Robot Mode: I thought Firefly's robot mode was something quite fresh and unique, it looks so slick and awesome, but no. It's actually a superb update of the original toy's design. Okay, the chest has been tinkered with a bit and displays some characterful asymmetry what with an Autoboob to the left and a vent to the right of his chest, but otherwise he's pretty much bang on what the '80s toy did. Which just goes to show how little impact the Aerialbots original toys made on me in robot mode. Whilst the jet alt modes were fairly distinctive, the robot modes for each of the original limb-bots were fairly forgettable. What today's design and engineering brings – not mention a huge increase in size – is a broader palette in which to flesh out these neat little design touches. The legs are nicely shaped, with these handsome silver toes slightly offset to allow for a cool pose or ten. The arms have these nice shoulder pads with these great wing- like flourishes and his forearms are these taut little fellas with some additional moulded Seeker-style ray guns. Top that off with this incredible looking bonce and Firefly is hot to trot. What makes him all the more glorious though is fantastic colour placement. Predominantly red and white, he throws in some nice electric blues and some thoughtful daubs of silver and even a bit of black which really help this stop being the sort of bland out that hobbled the likes of the otherwise excellent Transformers : Prime Ratchet toy.

Alternate Mode: Check out this cute red block! Firefly is a nice chunky take on a Harrier Jump jet (er, it says here). It looks nice and slick in its largely red redness and feels nice and solid. He carries over the livery from his original incarnation, with the nice swipes of blue and yellowy gold banding. The cockpit is done in silver and he has a tough rubber tipped nosecone – for safety. Which suggests that the amount of people whom have suffered toy plane nosecone related injuries over the last 50 years must have reached epidemic proportions. Sometimes I wonder how I survived playing with toys as a child. And a teenager. And a grown up. The underside of the jet suffers the same problem as all jet based Transformers since time immemorial – that of being an embarrassment of poorly concealed robot giblets. I don't mind though – I've had 30 years of Transformers toys to get used to this. Your tastes may vary. There's some landing gear chucked in – but only the front wheel. For the rear, he perches on his toes. Usual stuff then, but not bad. Not bad at all.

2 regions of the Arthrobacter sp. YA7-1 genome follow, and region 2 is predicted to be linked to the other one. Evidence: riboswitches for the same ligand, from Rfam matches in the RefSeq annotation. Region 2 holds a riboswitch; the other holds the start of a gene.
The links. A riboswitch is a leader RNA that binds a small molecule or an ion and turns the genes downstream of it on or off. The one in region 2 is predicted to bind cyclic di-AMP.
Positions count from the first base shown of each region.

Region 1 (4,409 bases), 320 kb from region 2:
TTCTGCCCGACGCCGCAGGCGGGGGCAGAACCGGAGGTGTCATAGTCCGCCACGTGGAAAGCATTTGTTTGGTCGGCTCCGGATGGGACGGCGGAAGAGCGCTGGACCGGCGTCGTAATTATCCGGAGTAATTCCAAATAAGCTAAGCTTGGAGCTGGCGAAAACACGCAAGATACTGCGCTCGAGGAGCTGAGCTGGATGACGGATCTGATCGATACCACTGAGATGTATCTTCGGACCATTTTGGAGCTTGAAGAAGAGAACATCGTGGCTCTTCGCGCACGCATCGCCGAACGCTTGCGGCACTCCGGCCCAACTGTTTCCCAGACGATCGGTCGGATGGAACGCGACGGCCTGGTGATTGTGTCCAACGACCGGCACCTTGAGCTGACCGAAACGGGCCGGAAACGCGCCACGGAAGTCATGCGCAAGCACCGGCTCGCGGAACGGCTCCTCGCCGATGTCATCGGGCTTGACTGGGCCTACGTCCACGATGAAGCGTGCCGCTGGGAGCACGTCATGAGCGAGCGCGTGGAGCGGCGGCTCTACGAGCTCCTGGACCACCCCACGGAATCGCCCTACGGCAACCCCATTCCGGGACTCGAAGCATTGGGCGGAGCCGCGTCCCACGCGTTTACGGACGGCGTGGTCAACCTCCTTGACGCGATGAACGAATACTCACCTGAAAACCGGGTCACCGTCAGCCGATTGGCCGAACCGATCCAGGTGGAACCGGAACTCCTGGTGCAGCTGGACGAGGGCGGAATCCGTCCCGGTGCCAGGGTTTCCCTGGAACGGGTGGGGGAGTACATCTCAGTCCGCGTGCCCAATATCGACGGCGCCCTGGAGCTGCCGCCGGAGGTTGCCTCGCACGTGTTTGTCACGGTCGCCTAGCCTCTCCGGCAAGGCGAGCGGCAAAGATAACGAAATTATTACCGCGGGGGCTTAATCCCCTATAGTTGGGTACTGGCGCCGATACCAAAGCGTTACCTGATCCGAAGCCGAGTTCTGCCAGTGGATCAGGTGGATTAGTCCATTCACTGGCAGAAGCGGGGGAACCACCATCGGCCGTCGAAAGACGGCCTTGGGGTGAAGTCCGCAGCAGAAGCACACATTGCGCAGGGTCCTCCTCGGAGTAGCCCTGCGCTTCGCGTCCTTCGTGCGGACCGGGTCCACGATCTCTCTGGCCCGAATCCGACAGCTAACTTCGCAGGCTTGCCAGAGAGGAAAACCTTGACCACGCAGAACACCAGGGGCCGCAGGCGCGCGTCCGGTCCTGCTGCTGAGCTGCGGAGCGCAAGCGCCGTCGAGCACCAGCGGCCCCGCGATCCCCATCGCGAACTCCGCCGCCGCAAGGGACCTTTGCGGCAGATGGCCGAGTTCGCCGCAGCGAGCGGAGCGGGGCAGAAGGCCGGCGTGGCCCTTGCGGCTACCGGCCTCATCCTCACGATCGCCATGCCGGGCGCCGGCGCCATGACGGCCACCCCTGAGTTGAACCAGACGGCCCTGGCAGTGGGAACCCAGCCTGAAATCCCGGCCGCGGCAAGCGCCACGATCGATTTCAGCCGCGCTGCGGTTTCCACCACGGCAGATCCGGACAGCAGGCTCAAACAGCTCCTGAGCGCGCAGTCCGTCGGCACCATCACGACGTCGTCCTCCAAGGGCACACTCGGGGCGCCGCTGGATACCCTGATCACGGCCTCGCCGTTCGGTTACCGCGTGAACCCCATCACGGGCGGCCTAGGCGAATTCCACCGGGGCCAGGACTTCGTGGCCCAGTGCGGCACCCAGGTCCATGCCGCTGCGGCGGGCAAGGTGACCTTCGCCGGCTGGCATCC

Marks Out Of Ten For The Following :

Transformation Design: Simple charming fun. The most complex thing is doing the legs back and forth between robot and jet, which split in half and have this sort of piston action to shuffle up and down into position. Easily mastered and nothing to get annoyed with. Its just the arm placement in jet mode that lets him down. 8/10

Durability: Firefly feels fairly solid, but if you're of a mind his hollow legs would probably shatter if you dropped a brick on him (not that I'll be trying) and there's just the tiniest whiff that his red plastics will develop burrs and stress fractures over time, if he's roughly played with. 8/10

Articulation: Ball-jointed shoulders, ratcheting, swivelly elbows, a head that can look up down and through 360 degrees, a waist, hips and knees – what more do you need from a deluxe? Spot on. 10/10

Fun: Firefly is proper boss to play with. Best of all, these new Aerialbots come with some decent weapons in place of those anaemic pea-shooters the originals came with. You've got a decent rifle and a couple of meaty cannons to wave about. Coupled with his articulation, good looks and quick transformation, Firefly is top drawer stuff. I even like the collector card he comes with! 10/10

Price/Value: As the toy market continues to shrink and the economy continues to wheeze along, you're stuck with a retail price of £15.99 for a deluxe toy. It's a lot to ask, and frankly is asking too much for this size class. And I'm an adult with disposable income balking at the price. Its a shame as it really takes some of the sheen off him. We might very well be at the tipping point where Transformers cease to be affordable fun. 4/10

Overall: Firefly is a sexy dude and just looks awesome. I honestly can't properly put into words how great this guy is. Unlike combiner limbs from days of yore, he's not hampered by feeling like you have to have his other team mates to muck about with to get the best out of him. He's cool enough to hold his own as a stand alone figure. Which at these prices, is a bloody good job. 8/10